The Scent of Outside
"I can tell that you cycled here!"
We were sitting in a cafe and my bike was parked out of sight. I was dressed in ordinary clothing. I wondered what gave it away; was I red in the face?
"It's the way you smell," the woman elaborated, leaning in and inhaling dramatically for emphasis.
For a moment, I was thoroughly mortified. Being told we smell as though we've been cycling is not exactly what any cyclist hopes to hear! It was only that morning I'd seen this Yehuda Moon strip and chuckled, blissfully unaware of just how closely to home it was about to hit. Could it be that, despite all my wool and attempts at thorough personal hygiene, I go around reeking of stale body odour, leaving hordes of townsfolk in revolted half-swoons in my wake?
The look on my face must have reflected my thoughts' direction, as my companion was quick to pat my arm reassuringly.
"No-no-no, I don't mean it like that. What I mean is, you smell lovely - you smell like... the outside!"
"Yeah, the outdoors. It's hard to describe, but you know - grass, flowers, the sea!" She leaned in again and made sweeping gestures with her hands as if to direct whatever fumes were emanating from me toward her. "There it is! That cold windy outdoorsy smell. Mmm, I'm jealous!"
It was a relief to know I don't stink. I too love that complex, elusive fragrance of being out in fresh air and feel envious of people who come in from the cold smelling of it. But what exactly is this scent of outside, I wonder? Obviously, it incorporates all the subtle fragrances of the local plantlife and bodies of water - from freshly cut grass and flower blossoms, to dug up soil, peat fire smoke and decomposing seaweed. As we wander through their midst, these scents weave together and wrap themselves around us, gently but persistently, like an invisible shawl.
And yet, the scent of outside is not about these smells alone. That is why the myriad of perfumes, detergents, soaps and air freshers that strive to recreate this outdoorsy essence never quite get it right. Because in the scent of the outside we can also "smell" the cold, the wind, and the sunshine - and it is this more than the earthy-floral aroma in of itself that evokes a strong response on our part.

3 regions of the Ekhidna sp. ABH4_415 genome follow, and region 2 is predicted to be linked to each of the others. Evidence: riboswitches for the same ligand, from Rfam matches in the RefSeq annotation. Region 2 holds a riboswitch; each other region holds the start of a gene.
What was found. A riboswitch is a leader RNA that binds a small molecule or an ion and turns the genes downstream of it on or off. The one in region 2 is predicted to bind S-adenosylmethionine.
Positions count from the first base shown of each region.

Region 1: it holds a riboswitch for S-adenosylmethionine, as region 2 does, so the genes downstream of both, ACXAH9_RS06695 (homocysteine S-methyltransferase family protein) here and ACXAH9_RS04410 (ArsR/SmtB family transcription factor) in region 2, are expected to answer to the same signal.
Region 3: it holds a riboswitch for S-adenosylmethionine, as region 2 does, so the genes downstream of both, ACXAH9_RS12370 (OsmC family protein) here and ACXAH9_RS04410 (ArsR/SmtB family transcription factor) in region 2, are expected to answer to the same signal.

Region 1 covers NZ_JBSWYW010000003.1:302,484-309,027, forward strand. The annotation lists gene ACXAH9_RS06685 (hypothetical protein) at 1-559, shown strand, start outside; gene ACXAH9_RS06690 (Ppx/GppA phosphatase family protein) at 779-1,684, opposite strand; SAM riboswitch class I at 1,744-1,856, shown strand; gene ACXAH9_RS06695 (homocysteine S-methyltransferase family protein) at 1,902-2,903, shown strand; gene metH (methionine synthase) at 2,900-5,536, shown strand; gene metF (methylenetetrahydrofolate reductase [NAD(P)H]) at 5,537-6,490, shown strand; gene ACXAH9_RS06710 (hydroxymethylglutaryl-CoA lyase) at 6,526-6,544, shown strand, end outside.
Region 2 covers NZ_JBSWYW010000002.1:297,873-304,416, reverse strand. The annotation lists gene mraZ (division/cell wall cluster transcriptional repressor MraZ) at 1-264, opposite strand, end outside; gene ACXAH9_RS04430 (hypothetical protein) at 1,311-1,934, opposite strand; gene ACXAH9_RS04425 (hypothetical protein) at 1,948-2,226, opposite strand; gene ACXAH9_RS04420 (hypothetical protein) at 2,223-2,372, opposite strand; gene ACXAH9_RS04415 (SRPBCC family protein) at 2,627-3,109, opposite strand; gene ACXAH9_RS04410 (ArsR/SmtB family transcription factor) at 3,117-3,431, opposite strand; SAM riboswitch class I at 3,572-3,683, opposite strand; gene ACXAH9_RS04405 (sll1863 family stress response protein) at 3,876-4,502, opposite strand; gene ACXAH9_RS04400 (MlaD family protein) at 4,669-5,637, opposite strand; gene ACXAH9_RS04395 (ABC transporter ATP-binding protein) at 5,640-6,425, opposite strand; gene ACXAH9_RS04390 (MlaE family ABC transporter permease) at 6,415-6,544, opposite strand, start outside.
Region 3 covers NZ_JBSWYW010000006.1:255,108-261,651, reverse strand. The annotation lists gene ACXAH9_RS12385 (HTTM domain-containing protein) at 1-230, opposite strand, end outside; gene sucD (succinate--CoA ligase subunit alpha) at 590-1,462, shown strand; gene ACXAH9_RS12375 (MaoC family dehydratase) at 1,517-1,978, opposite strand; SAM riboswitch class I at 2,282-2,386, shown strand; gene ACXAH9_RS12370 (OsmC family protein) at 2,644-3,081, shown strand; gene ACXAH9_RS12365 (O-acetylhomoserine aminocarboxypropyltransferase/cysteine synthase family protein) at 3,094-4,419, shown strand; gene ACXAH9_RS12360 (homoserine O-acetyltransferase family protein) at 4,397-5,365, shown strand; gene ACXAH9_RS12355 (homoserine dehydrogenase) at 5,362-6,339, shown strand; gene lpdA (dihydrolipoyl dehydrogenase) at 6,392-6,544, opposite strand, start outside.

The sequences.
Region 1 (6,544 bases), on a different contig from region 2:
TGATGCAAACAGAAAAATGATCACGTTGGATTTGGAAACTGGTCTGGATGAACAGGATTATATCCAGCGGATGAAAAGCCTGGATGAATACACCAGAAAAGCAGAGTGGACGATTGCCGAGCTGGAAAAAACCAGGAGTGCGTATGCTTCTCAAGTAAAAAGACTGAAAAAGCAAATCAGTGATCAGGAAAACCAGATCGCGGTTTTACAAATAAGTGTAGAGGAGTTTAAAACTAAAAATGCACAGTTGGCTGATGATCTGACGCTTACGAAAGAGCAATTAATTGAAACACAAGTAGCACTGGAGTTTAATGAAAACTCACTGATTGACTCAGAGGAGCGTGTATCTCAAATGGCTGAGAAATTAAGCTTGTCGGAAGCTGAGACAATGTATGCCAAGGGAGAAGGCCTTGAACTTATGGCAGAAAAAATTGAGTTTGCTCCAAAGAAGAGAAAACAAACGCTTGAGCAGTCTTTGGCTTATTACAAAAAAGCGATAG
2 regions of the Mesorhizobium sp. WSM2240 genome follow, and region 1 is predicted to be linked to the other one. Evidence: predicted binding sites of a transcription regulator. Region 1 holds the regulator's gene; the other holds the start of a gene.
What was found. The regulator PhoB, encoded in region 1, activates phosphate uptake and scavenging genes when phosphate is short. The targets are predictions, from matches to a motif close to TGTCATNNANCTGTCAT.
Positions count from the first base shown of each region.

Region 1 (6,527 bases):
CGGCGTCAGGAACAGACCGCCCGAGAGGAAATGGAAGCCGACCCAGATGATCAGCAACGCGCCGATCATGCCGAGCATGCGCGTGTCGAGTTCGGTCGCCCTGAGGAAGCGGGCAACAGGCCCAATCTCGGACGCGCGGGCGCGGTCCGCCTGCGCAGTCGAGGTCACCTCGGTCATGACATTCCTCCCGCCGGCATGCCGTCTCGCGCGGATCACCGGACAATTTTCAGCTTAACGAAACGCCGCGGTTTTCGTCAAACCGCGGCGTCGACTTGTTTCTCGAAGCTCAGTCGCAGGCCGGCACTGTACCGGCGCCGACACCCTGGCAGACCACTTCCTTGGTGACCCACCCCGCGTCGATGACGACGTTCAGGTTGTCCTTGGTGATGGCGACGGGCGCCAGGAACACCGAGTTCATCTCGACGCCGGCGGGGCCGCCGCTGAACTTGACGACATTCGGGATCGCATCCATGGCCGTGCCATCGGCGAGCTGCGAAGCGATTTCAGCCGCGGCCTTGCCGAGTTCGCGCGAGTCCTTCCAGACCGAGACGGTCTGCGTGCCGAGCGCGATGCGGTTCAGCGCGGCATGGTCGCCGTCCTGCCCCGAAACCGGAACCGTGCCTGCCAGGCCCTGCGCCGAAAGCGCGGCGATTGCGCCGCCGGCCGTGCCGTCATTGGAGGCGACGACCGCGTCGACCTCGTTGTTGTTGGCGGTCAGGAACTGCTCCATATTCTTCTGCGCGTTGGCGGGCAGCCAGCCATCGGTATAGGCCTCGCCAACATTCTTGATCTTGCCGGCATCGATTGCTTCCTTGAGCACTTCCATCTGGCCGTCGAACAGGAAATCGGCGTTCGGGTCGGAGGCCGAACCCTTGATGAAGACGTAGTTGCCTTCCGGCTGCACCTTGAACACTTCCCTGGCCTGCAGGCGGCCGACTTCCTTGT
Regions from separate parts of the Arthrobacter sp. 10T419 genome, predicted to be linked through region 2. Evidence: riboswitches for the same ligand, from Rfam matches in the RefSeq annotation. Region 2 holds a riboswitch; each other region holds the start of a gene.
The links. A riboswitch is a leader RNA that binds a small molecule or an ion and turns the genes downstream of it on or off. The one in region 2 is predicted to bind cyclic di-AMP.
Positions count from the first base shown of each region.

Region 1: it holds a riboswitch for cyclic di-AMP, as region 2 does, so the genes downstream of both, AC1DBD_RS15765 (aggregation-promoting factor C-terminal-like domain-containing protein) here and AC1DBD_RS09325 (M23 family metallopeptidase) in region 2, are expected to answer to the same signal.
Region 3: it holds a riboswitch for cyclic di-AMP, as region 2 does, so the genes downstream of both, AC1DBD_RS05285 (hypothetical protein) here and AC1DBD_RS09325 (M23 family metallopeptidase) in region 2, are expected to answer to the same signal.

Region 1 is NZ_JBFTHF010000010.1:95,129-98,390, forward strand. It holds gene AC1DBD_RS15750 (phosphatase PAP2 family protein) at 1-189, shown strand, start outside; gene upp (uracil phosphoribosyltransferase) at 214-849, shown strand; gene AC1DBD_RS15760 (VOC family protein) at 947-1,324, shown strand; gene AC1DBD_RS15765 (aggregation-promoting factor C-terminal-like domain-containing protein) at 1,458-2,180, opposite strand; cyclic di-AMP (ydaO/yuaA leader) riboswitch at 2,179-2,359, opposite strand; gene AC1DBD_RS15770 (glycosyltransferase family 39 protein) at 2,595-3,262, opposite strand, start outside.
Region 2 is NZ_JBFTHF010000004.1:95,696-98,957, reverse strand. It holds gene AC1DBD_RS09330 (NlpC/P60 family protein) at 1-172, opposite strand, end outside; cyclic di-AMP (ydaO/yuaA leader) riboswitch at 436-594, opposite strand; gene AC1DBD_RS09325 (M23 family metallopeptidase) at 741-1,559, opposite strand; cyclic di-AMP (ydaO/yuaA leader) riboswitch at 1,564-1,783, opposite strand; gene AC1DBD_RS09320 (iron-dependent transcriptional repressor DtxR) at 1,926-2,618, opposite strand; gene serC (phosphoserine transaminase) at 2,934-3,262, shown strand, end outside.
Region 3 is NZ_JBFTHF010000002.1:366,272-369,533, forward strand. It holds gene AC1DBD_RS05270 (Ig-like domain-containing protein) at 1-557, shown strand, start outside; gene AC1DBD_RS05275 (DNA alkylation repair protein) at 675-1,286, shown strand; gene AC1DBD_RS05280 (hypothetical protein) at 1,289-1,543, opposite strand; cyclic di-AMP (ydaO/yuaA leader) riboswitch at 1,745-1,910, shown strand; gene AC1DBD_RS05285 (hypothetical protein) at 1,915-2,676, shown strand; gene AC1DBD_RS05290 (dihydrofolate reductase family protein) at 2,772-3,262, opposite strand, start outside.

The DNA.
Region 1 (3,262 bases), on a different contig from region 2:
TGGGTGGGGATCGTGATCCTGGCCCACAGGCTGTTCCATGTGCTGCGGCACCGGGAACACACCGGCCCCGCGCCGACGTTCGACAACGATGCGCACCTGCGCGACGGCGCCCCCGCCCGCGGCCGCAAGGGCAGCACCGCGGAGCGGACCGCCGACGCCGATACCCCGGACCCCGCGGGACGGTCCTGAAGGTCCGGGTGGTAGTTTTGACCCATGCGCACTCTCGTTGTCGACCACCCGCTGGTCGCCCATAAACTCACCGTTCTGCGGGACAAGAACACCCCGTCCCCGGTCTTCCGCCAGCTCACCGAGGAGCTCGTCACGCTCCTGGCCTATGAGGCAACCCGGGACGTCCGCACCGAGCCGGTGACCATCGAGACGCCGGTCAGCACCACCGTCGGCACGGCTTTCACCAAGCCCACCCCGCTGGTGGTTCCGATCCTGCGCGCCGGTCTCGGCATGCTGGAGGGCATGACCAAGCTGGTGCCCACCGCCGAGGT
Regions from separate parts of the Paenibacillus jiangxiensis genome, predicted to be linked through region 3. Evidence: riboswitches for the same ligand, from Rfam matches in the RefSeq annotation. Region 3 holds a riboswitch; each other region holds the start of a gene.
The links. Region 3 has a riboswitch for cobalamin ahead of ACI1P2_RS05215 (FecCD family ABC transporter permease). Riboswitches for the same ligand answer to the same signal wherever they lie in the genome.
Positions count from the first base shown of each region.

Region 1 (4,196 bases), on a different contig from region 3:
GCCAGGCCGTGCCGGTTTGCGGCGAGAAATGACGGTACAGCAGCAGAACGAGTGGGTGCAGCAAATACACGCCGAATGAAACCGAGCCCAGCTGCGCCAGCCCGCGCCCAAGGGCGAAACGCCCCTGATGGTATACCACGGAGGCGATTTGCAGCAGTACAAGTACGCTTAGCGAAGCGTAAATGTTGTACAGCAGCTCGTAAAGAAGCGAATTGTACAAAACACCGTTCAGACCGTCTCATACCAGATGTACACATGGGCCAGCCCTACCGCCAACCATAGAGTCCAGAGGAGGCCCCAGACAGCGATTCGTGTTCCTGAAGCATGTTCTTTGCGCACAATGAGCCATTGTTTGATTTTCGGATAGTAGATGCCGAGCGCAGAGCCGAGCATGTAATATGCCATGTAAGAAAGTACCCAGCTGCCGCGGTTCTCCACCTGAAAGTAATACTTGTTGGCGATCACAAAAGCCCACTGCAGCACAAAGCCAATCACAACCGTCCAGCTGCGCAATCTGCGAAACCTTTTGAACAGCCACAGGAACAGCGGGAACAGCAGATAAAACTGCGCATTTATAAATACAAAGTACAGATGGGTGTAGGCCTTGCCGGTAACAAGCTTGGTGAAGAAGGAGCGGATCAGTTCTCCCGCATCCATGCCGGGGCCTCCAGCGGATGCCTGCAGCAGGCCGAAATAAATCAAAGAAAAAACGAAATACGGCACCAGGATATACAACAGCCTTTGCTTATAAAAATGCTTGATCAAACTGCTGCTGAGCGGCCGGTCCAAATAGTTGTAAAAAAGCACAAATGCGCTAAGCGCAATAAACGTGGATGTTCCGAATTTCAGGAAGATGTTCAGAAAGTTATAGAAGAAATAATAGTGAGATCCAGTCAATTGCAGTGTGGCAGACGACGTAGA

There is a dynamism to the scent of outside that can communicate movement, temperature, time of day, even mood. It is a rich visceral experience that awakens a range of sensations, rather than smell alone.
Earlier I mused on whether cyclists experience a heightened sense of smell while pedaling through the landscape - the combination of physical exertion and the speed at which we travel perhaps making us uniquely receptive to the subtle scents around us. Now I wonder whether these same elements might make us more prone to retaining these outdoor smells as well. The people around me seem to think so, at least. And not that I am complaining. Who knew "you smell like a cyclist" could be a compliment!
Just curious... was this woman who commented on your smell a stranger or a friend of yours? Ever since I bought a bicycle I seem to attract comments, often of a personal or intimate nature, from complete and utter strangers. I swear, even when I was pregnant it was not this bad! Anyway, thanks for this post. I love the idea of smelling like flowers after a bike ride :)ReplyDelete
It was a woman I'd said hello to around town before, but was not acquainted with beyond that. And yes I think there is something about being spotted with a bicycle that signals "it's okay to say weird stuff to this person"!Delete
"I think there is something about being spotted with a bicycle that signals "it's okay to say weird stuff to this person"!"Delete
I've never thought about that, but reading it I'd have to say "yes." I've gotten all sorts of strange questions from complete strangers over the years.
Oh yes, being a cyclist, particularly a full on year round no matter the weather cyclist garners endless attention and comments...Delete